A reverse evolution in streamflow measurement technology is underway. In the beginning, stream velocity was measured by putting floats in the current and measuring the transit time of those floats over a known distance.
I had the great pleasure of re-connecting with colleagues at the NASH symposia at the AWRA 2014 national conference. There were three well attended NASH sessions and a panel discussion that were all great starting points for conversations. One such conversation about discharge measurement uncertainty with Tim Cohn resulted in the statement that is the title of this post. We were discussing the reasons for study into the problem of quantification of discharge measurement uncertainty.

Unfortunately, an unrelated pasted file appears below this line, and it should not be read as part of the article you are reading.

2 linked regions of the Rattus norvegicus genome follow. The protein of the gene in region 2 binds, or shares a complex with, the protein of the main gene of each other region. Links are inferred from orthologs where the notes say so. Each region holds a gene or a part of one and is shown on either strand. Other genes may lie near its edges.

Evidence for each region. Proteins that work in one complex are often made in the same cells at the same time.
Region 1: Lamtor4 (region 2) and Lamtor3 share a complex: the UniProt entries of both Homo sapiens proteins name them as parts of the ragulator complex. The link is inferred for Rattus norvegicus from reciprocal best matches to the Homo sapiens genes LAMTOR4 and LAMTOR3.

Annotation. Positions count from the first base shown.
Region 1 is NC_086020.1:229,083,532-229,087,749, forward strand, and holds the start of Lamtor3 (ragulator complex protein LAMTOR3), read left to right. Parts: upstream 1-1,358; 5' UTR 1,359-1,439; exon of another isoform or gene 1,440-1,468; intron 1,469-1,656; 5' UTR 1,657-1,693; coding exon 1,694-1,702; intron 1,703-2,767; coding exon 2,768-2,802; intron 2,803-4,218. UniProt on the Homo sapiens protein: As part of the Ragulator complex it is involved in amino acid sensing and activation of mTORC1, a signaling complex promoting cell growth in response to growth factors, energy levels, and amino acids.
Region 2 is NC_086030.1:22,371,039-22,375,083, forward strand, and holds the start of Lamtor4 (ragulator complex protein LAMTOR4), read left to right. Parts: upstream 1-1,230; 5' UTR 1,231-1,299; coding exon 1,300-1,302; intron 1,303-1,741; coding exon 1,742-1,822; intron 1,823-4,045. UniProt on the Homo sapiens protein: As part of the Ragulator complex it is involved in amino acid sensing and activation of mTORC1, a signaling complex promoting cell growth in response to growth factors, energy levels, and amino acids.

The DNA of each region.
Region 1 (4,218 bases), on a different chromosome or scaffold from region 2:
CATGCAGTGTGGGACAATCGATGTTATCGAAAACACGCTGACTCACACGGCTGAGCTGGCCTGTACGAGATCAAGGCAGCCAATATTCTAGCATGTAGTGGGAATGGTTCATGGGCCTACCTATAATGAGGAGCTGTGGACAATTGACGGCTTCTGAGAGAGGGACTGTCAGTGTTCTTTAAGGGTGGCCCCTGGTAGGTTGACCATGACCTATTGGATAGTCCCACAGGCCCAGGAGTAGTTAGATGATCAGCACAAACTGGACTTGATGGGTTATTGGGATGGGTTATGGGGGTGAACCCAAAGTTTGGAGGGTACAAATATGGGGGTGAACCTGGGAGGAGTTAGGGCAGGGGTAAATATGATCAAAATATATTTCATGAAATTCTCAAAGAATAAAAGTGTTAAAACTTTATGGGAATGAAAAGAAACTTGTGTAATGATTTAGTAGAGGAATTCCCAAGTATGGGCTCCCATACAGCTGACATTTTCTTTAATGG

Every change in the expected pattern of variability of water supply and quality poses a threat to the security of the water, food and energy we are dependent on for quality of life. Up until the very recent past conversations about the role of water data tended to be about development of, and management of, our water resources in a way that served environmental sustainability. Water data give us the means to identify the right balance between human and in-stream requirements and the evidence to ensure that such balance is respected.
Measuring and monitoring streamflow is a place-based activity. Hydrographers are isolated from each other because of the size of the geographic domain each one can cover. Training opportunities and technology workshops are often organized along institutional lines. Hydrographers often have closer communication with distant colleagues in the same institution than they have with those operating…